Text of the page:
Friday, June 24, 2016

Feet in Both Worlds: From Objective-C to Swift

Andy Matuschak:

This morning we’re gonna talk about Objective-C and Swift interop. We’re gonna talk about it really from two perspectives. We’re gonna talk about it from a theoretical perspective, that of language design. […] And then we’re gonna talk about what it was like for us to take a […] 20,000 to 30,000 line Objective-C app, and start adding 20,000 to 30,000 lines of Swift to it, and to add those lines in a very Swifty style.

Interoperability makes it possible to integrate [Swift] features back into Objective-C code with no hassle […] without having to rewrite the entire app in Swift at once.

This is a quote from the Swift book, this is a lie from the Swift book. It’s a nice lie. I mean, it’s kind of true. It’s kind of true if you write bad Swift. But then, it’s basically just syntax sugar versus Objective-C, which is nice, but which is maybe not worth the complexity. […] Okay, so we had this plan, because the Swift book told us this thing, and we believed it. And we embarked about 13 months ago on a large project, we being Khan Academy, to write a large product in Swift, large existing code based, running a large new product.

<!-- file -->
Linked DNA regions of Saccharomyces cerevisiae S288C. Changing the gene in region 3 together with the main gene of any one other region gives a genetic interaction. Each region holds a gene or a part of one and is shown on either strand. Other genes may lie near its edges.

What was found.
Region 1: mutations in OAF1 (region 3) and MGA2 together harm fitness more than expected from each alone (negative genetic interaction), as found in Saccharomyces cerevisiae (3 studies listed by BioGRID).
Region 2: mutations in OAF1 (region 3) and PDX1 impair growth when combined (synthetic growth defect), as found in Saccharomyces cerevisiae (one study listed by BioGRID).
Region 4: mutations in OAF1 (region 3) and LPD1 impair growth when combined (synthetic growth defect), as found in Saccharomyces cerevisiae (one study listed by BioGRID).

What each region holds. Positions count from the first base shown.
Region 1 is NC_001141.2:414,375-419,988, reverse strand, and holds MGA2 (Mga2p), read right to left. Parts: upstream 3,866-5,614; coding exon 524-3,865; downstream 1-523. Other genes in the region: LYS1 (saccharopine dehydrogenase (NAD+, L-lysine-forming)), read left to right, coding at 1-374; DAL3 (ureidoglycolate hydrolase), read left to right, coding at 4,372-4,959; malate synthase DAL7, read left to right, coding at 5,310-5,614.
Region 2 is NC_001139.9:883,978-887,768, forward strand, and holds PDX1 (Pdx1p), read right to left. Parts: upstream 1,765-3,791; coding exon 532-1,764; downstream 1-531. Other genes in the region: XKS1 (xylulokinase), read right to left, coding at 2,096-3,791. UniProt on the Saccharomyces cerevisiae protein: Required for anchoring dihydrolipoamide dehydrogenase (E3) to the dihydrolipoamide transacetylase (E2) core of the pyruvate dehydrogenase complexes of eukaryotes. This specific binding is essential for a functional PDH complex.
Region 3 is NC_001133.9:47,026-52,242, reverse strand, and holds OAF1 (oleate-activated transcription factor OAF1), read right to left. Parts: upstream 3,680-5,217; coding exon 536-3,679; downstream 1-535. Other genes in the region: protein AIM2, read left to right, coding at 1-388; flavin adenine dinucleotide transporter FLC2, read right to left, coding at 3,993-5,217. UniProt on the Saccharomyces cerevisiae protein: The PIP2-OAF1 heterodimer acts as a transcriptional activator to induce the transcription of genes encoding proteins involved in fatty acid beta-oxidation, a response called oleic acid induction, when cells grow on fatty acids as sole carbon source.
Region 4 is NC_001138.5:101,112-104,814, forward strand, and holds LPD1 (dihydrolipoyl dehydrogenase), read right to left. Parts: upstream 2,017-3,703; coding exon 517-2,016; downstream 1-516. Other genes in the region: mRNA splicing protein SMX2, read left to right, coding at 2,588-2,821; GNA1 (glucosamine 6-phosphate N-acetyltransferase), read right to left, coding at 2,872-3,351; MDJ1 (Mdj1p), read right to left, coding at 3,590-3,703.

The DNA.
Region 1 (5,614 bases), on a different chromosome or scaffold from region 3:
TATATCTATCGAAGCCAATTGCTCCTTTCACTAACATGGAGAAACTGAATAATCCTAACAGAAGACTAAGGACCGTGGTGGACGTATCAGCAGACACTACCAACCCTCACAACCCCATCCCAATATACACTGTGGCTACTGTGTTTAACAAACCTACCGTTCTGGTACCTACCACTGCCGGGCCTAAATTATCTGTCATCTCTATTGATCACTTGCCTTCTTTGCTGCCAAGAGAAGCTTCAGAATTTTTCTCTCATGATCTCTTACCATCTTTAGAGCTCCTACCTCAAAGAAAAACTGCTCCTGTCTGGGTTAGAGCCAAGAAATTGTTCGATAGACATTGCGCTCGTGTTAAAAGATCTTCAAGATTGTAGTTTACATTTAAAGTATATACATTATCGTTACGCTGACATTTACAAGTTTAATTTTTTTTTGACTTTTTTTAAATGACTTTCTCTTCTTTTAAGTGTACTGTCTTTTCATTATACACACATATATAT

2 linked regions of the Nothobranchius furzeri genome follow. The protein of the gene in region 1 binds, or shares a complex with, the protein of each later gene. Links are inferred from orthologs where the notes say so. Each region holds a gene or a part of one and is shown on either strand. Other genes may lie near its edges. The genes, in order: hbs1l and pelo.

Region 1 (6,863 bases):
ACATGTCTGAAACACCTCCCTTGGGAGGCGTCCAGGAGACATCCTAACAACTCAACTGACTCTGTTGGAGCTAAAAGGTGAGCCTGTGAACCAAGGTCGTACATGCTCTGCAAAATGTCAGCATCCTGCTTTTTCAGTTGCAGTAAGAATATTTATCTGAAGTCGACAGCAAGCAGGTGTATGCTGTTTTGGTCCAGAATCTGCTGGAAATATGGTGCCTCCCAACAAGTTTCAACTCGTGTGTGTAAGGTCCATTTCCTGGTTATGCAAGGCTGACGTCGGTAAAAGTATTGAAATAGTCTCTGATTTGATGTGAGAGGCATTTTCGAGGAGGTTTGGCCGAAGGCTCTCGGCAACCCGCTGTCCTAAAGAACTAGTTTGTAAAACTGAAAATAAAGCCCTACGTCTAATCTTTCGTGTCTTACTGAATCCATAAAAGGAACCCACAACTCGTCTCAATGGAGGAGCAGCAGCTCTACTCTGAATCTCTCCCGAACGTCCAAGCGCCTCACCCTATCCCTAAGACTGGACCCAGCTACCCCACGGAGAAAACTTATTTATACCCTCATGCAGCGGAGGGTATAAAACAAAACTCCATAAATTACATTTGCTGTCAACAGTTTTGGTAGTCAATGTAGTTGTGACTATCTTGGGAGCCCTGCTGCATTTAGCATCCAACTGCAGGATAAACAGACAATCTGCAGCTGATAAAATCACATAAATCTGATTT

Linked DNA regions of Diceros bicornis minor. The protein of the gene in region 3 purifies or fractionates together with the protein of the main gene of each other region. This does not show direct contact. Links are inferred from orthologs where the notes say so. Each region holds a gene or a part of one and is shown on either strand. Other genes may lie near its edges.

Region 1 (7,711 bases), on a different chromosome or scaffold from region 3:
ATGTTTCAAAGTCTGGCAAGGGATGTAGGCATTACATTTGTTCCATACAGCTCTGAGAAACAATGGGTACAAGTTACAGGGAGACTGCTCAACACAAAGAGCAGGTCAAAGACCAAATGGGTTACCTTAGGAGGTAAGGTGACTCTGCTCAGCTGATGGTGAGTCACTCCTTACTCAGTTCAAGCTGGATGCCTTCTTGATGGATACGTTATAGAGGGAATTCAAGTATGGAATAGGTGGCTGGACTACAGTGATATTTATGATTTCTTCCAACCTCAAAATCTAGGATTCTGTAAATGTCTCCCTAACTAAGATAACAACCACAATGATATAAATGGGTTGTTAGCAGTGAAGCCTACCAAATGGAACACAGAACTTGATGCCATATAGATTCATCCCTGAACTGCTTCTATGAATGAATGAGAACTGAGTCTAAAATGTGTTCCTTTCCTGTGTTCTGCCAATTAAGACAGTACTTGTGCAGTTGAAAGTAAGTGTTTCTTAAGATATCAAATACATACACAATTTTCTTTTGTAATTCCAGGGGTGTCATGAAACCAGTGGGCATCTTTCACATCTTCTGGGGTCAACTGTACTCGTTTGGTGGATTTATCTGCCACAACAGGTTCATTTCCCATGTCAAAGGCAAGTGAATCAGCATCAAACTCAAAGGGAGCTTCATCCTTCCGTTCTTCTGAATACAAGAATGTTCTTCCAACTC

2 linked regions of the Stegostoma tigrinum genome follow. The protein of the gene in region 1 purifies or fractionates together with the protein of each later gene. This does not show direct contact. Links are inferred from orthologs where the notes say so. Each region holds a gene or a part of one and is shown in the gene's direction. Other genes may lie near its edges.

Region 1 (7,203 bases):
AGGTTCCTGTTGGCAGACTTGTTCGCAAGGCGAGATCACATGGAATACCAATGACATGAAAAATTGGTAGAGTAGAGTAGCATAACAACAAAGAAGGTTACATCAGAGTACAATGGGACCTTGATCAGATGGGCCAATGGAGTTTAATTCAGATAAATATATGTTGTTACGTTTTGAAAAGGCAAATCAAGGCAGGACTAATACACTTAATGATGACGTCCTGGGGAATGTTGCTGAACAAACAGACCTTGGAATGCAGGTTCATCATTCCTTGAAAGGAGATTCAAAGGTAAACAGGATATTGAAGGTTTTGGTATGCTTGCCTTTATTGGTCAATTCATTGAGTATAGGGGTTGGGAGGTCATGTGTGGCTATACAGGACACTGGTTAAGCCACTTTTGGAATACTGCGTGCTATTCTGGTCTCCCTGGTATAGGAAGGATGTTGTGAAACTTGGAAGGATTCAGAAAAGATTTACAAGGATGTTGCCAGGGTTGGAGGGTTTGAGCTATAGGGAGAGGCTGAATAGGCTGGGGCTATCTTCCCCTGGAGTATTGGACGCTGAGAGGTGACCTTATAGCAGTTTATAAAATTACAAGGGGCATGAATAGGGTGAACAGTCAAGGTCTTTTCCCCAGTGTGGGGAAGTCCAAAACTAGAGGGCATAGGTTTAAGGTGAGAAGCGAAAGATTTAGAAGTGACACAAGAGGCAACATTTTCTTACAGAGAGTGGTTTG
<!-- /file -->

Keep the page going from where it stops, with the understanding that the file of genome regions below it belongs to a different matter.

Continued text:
It was not great, it was emphatically not great. So along the way, we were constantly forced to rewrite large swathes of our app in Swift as we went, or we were forced to decide not to use Swifty idioms and semantics, which is not a decision that we really enjoyed having to make. I think it’s fine. I’m not saying, “Oh, you shouldn’t use Swift in existing apps.” But what I am saying is, “You should add a lot of padding to your estimates.” ‘Cause it slowed everything down a lot, for months. Many, many, many months. And so there’s people out there who are just saying “Well, screw it. I’m just gonna rewrite the whole thing in Swift.” I don’t know, that might have been a better strategy. Transliterating Objective-C to Swift is pretty easy.

This is a conference talk from November 2015, before Swift 2.2 and Swift 3, but a lot of the issues still apply.

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